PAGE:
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Drier winters drove Cenozoic open habitat expansion in North America
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  • Tyler Kukla,
  • Jeremy Caves Rugenstein,
  • Daniel Enrique Ibarra,
  • Matthew Winnick,
  • Caroline AE Strömberg,
  • Page Chamberlain
Tyler Kukla
Stanford University, Stanford University

Corresponding Author:tykukla@stanford.edu

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Jeremy Caves Rugenstein
Colorado State University, Colorado State University
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Daniel Enrique Ibarra
Brown University, Brown University
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Matthew Winnick
University of Massachusetts Amherst, University of Massachusetts Amherst
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Caroline AE Strömberg
Department of Biology and Burke Museum of Natural History and Culture, University of Washington, Department of Biology and Burke Museum of Natural History and Culture, University of Washington
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Page Chamberlain
Stanford University, Stanford University
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The shift from denser forests to open, grass-dominated vegetation in west-central North America between 26 and 15 million years ago is a major ecological transition with no clear driving force. This open habitat transition (OHT) is considered by some to be evidence for drier summers, more seasonal precipitation, or a cooler climate, but others have proposed that wetter conditions and/or warming initiated the OHT. Here, we use published (n=2065) and new (n=173) oxygen isotope measurements (δ18O) in authigenic clays and soil carbonates to test the hypothesis that the OHT is linked to increasing wintertime aridity. Oxygen isotope ratios in meteoric water (δ18Op) vary seasonally, and clays and carbonates often form at different times of the year. Therefore, a change in precipitation seasonality can be recorded differently in each mineral. We find that oxygen isotope ratios of clay minerals increase across the OHT while carbonate oxygen isotope ratios show no change or decrease. This result cannot be explained solely by changes in global temperature or a shift to drier summers. Instead, it is consistent with a decrease in winter precipitation that increases annual mean δ18Op (and clay δ18O) but has a smaller or negligible effect on soil carbonates that primarily form in warmer months. We suggest that forest communities in west-central North America were adapted to a wet-winter precipitation regime for most of the Cenozoic, and they subsequently struggled to meet water demands when winters became drier, resulting in the observed open habitat expansion.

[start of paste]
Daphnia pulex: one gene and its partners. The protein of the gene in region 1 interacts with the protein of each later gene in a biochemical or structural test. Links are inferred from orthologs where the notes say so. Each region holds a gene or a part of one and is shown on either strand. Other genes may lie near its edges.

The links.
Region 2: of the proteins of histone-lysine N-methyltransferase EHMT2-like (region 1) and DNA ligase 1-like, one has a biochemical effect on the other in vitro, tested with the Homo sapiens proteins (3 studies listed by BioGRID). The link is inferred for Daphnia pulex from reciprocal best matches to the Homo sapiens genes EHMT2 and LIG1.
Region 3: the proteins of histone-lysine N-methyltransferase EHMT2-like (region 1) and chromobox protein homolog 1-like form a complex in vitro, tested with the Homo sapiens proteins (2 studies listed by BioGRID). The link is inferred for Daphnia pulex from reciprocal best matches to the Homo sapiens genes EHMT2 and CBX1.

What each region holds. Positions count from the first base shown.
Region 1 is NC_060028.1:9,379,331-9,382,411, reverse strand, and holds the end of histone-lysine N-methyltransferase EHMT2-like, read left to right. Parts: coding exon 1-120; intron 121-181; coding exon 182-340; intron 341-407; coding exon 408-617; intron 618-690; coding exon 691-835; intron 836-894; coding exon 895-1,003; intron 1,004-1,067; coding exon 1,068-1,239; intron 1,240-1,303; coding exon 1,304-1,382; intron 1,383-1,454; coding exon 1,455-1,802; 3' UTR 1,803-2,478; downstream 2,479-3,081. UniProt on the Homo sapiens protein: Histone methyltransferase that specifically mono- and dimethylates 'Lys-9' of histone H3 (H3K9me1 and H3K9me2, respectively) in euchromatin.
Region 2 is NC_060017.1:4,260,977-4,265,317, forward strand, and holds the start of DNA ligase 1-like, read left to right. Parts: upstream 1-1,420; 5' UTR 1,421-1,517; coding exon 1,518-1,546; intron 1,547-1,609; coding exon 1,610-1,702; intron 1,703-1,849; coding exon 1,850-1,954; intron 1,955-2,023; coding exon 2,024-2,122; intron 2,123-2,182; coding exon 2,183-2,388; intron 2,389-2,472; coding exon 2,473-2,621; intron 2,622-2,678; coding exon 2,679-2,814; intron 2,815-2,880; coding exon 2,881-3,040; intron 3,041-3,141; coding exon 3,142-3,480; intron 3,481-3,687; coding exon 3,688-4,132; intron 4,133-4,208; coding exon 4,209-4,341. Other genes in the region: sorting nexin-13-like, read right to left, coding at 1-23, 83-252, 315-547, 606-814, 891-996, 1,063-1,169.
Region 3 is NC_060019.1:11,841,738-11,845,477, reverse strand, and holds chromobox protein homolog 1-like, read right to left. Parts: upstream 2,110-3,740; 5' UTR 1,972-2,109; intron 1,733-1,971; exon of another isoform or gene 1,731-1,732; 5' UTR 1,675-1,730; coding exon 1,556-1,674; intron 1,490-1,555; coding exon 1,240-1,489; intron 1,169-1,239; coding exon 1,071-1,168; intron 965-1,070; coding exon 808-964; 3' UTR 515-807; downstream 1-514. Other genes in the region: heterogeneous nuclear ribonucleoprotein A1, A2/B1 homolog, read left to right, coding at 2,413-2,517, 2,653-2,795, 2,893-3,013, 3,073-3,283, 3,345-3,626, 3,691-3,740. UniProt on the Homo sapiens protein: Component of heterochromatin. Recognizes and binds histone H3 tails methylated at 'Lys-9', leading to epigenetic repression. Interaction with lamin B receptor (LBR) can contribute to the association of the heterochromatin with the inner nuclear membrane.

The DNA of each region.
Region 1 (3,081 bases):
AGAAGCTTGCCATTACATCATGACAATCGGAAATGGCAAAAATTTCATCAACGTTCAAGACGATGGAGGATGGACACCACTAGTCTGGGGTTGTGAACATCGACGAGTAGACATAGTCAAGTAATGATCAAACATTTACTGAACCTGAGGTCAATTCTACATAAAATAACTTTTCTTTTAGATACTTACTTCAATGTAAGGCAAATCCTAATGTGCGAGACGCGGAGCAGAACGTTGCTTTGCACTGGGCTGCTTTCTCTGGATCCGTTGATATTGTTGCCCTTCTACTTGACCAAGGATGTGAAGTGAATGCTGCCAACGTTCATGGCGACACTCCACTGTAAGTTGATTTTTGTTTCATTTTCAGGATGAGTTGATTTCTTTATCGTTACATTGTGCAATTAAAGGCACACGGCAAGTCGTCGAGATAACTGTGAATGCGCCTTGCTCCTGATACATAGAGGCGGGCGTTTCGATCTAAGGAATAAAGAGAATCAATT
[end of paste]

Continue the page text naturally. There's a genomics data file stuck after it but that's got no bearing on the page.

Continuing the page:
Apr 2022Published in AGU Advances volume 3 issue 2. 10.1029/2021AV000566